Nutrition Insight
Article

Gluten Free for Restaurants

Sunday, July 30, 2017

Today, 16% of US consumers are actively seeking to limit gluten, a protein naturally occurring in wheat, barley, and rye, from their diets. Although there is little scientific evidence to support people without Celiac disease eliminating gluten, many consumers associate this diet with a healthy lifestyle—some people even claim to feel better when limiting their gluten intake.

People ordering a meal at a modern restaurantHow Restaurant Operators Can Cater to More Customers With Gluten Free Menu Options

However, 1% of the US population—about 3 million people—are estimated to have Celiac disease, an intolerance for gluten in any form.1 For this reason, restaurant operators must consciously decide to offer gluten free items for consumers who are eliminating their gluten intake.

“Gluten free continues to grow. Just 10 years ago, only 1% of menus called out gluten; today, it’s 20%,” says Alison Henley, senior analyst at Datassential, “Out of the thousands of different trends Datassential tracks, gluten free is among the fastest we’ve ever seen.”

Gluten free has grown by 1,981% on restaurant menus over the past decade.1 This makes gluten free one of the fastest growing menu descriptors of all time, ahead of all-natural, organic, and local sourcing.

Today, one in five restaurants identify gluten free items on the menu. Furthermore, 26% of American customers are willing to pay more for gluten free foods.2 This means, gluten free menu items are not only a great way to create an accepting environment for patrons with allergy concerns, they are also a way to increase profits and attract a wider audience.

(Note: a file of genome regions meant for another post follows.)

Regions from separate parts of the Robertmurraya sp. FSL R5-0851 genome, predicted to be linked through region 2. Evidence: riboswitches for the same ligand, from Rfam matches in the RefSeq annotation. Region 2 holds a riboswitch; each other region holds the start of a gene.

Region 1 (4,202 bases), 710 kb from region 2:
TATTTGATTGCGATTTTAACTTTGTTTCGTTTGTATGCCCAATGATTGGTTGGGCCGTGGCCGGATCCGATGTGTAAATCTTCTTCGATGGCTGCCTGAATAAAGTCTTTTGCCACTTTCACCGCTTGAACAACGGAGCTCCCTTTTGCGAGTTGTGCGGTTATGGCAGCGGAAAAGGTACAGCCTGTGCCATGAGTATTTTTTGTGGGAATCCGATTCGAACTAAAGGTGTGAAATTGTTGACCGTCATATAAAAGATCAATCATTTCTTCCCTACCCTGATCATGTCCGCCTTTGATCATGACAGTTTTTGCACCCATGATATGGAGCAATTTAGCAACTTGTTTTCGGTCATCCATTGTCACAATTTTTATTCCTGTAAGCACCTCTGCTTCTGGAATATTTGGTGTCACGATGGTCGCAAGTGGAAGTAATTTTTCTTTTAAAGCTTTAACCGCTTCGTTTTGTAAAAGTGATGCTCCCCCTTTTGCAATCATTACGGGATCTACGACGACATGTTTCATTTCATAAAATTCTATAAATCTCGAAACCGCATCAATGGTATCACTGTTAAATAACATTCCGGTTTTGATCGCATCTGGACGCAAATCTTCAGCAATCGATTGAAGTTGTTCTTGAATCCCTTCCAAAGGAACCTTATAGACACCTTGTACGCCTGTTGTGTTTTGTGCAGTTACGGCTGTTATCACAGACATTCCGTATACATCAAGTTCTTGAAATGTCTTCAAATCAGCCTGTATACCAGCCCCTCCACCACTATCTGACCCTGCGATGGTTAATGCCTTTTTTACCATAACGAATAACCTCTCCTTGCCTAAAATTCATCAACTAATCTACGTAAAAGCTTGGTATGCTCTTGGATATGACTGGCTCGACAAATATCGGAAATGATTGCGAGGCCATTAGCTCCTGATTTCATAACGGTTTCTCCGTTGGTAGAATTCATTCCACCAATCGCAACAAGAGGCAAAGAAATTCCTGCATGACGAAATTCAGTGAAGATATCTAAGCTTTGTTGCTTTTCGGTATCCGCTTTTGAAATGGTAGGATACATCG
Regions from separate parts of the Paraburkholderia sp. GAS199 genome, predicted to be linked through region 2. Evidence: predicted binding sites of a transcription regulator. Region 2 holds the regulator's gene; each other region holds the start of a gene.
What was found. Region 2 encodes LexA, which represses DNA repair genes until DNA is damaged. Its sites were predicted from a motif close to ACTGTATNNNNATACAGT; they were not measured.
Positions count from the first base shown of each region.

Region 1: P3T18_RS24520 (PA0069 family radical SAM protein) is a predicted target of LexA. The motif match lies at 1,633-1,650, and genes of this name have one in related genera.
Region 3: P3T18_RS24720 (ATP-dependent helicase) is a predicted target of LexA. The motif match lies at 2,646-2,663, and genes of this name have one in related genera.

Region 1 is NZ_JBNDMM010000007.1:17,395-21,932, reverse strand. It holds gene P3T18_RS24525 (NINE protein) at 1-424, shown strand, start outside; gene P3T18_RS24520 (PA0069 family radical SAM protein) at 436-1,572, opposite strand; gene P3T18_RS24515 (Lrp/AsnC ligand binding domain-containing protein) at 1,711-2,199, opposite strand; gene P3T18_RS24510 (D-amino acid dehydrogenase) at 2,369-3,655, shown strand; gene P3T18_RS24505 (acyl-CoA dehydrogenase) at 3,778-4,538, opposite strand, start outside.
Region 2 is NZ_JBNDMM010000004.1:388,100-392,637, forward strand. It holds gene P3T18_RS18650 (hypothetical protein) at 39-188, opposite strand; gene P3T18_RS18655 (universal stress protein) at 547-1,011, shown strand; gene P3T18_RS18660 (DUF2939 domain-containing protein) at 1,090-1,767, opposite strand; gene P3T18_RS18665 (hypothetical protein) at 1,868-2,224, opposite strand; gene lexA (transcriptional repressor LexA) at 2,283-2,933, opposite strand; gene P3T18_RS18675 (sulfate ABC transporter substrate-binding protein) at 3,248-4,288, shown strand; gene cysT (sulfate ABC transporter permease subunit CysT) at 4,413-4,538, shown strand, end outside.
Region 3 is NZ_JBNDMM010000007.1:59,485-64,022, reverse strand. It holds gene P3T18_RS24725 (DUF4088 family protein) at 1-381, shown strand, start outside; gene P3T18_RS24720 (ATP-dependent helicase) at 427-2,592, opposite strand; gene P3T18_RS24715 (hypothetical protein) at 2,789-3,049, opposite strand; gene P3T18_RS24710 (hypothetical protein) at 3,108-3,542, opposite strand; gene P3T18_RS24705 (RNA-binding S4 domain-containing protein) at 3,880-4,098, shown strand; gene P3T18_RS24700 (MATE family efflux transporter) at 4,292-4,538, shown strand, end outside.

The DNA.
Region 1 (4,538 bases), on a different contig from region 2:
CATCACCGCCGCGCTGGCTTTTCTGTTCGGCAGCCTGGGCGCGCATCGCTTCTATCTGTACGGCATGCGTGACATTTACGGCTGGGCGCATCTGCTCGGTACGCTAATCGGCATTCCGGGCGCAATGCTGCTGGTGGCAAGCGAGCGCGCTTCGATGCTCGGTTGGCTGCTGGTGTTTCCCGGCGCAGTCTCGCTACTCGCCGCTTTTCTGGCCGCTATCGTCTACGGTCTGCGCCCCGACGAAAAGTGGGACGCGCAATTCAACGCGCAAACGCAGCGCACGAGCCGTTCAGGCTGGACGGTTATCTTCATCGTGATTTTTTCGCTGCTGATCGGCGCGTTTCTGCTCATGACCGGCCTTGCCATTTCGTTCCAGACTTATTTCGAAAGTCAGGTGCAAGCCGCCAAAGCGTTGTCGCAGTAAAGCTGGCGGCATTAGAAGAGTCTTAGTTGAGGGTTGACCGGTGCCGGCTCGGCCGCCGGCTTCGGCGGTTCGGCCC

How To: Gluten Free Restaurants

The first step to menuing gluten free cuisine is training restaurant staff to properly handle allergen-friendly products. From the moment food enters the building to the time it is served, chefs, managers, and servers must be trained on how to properly manage gluten free products in order to maintain their integrity and protect the restaurant’s reputation. The proper precautions must be taken in order to prevent cross-contamination.

“With all the different allergies today it is hard to keep specialty ingredients organized and separate from standard pantry items,” says Doug McGohan, corporate chef and manager, Culinary Team Nestlé Professional North America. “Not only is storage space an issue but separate prep and cooking areas are sometimes required as well. In addition, the entire kitchen staff has to be trained and aware as not to cross-contaminate allergy-free ingredients and recipes with standard items.

Cross-contamination occurs when ingredients are exposed to ingredients which contain gluten. To prevent cross-contamination, restaurant operations must maintain proper organization and storage methods for gluten free ingredients. Color coding and labeling the separate cooking stations and tools helps staff stay organized in order to maintain gluten free integrity.

Once a kitchen is properly organized to prevent cross-contamination, the restaurant staff must be trained to properly communicate with one another about allergens. Front of house staff and back of house staff must be able to efficiently and effectively communicate food allergy orders to ensure the utmost safety for customers.

Front of house staff and managers must be educated on food allergens and be able to communicate with and answer to patrons with gluten sensitivities. Although research shows that only 11%2 of consumers eat gluten free foods as a suggestion from a medical professional, each and every gluten free order must be treated as a food allergy situation to maintain professionalism and integrity amongst the entire staff.

Menuing Gluten Free Items in Restaurants

The next step in menuing allergen-friendly cuisine is to determine which gluten free items to menu. Restaurant operators must decide whether to make gluten free items in-house or to order gluten free items from a manufacturer.